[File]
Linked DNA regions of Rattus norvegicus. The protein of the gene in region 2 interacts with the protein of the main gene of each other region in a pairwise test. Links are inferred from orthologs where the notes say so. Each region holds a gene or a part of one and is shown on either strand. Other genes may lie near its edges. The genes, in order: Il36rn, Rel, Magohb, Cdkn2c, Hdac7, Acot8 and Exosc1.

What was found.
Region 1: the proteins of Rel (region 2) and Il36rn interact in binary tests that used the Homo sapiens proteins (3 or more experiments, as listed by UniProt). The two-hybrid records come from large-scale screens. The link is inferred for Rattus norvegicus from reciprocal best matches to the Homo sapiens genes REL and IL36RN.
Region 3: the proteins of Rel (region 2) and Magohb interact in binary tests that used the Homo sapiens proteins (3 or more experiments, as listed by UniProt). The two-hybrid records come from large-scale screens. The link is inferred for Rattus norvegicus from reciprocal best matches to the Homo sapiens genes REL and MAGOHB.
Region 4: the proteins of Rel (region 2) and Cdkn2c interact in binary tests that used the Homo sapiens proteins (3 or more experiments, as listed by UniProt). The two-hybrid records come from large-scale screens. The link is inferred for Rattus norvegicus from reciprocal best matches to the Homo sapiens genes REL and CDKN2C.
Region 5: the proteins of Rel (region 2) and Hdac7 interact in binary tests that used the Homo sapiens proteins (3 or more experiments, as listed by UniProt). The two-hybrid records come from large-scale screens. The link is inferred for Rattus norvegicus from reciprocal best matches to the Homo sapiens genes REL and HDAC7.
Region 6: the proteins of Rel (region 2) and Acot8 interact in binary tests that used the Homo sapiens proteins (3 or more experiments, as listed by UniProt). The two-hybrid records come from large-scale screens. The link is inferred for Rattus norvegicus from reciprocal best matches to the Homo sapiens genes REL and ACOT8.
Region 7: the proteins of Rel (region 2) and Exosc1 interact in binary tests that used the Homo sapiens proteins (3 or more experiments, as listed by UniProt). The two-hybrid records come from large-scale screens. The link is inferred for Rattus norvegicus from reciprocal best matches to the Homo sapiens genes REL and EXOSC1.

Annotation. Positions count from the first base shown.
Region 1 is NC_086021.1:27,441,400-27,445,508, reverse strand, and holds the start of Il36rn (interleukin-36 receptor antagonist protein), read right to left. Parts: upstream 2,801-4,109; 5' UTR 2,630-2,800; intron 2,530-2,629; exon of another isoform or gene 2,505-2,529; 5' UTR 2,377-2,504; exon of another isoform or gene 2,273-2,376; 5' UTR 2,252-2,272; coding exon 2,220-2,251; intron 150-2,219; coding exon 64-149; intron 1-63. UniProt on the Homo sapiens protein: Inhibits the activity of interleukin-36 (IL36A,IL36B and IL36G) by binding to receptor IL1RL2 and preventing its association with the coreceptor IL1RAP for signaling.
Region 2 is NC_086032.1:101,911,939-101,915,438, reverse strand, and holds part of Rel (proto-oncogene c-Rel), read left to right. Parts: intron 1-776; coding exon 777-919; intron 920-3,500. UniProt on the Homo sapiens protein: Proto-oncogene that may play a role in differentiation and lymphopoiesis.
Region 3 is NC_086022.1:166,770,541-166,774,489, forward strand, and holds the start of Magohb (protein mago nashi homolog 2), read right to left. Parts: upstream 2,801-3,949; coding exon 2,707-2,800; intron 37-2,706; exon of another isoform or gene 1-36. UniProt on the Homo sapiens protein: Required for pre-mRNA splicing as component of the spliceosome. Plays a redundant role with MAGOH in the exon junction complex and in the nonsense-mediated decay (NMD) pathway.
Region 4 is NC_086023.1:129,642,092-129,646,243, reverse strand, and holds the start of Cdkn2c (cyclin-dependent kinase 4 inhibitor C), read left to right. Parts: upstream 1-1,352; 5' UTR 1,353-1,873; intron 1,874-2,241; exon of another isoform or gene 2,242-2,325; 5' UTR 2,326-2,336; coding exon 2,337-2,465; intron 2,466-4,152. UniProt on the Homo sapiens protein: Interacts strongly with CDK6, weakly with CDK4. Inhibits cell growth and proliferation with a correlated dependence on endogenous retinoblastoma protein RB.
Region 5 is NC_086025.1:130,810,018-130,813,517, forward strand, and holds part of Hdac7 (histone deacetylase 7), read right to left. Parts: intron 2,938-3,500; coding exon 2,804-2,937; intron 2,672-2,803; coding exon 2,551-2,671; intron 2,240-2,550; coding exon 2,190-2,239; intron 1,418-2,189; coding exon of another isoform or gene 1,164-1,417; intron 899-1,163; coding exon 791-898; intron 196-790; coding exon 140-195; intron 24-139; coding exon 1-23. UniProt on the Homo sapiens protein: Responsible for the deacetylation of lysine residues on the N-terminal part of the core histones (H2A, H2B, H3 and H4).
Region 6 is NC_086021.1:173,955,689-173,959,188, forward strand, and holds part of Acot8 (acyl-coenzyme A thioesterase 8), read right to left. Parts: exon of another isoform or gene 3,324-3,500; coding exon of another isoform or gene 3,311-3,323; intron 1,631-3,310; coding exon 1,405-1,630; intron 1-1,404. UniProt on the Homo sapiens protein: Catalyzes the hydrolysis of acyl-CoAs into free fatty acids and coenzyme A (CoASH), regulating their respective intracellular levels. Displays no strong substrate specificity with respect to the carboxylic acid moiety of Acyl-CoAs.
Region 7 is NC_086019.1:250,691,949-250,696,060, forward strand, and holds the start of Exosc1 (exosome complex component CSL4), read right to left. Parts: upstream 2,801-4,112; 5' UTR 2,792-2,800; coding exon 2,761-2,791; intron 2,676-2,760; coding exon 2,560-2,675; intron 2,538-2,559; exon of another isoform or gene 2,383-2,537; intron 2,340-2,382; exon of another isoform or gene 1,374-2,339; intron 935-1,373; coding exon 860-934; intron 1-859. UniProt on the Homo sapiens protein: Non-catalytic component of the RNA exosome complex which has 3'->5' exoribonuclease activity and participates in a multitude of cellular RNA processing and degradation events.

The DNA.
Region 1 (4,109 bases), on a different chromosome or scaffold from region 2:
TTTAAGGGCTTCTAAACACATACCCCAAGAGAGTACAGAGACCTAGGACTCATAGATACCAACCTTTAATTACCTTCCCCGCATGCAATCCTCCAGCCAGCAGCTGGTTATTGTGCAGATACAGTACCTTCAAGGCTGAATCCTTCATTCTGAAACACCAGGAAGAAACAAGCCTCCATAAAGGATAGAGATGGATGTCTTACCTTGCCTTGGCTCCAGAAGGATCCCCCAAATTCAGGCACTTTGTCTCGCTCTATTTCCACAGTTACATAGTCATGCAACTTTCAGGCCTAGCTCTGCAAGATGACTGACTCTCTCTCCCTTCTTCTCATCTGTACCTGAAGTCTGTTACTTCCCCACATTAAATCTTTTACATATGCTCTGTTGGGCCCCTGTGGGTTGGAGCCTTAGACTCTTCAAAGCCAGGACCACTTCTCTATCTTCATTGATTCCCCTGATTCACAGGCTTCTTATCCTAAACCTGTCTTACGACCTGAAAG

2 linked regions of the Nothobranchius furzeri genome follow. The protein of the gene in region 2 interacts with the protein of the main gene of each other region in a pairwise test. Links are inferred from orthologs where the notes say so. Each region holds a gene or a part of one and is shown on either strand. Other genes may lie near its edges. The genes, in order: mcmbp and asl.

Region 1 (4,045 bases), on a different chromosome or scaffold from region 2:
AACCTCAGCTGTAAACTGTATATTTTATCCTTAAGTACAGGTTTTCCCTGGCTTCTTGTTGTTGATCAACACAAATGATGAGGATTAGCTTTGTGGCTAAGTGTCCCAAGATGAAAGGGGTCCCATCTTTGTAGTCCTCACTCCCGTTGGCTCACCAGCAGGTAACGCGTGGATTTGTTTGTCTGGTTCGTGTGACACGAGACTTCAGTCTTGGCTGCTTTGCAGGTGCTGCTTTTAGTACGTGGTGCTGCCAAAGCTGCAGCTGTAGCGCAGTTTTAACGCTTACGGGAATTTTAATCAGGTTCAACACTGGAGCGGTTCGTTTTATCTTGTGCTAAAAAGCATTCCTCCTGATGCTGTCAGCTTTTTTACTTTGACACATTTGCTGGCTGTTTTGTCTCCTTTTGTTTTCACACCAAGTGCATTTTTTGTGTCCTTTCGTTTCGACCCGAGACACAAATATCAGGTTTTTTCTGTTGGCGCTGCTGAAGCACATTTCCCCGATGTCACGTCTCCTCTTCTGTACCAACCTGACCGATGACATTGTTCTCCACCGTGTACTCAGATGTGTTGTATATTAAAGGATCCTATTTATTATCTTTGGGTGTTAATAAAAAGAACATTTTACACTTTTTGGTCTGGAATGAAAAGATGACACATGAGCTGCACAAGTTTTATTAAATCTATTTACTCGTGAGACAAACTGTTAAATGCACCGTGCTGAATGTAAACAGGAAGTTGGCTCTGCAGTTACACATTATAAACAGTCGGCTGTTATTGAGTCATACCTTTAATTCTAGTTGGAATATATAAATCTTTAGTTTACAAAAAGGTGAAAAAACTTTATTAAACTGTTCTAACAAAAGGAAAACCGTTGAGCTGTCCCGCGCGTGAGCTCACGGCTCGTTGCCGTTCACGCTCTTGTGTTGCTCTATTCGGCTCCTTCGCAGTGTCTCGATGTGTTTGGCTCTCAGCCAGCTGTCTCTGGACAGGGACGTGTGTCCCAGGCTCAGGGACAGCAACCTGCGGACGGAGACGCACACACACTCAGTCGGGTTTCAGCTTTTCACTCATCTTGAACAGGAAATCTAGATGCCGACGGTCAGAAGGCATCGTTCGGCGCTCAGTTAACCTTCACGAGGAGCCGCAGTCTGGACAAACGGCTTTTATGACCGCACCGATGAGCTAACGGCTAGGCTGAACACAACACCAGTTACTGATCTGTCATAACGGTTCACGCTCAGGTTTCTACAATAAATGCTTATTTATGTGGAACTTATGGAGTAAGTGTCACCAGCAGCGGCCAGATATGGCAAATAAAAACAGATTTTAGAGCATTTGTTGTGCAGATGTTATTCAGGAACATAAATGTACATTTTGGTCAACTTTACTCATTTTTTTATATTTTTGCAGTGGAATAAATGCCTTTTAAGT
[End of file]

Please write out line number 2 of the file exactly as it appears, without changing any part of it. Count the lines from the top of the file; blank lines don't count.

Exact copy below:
What was found.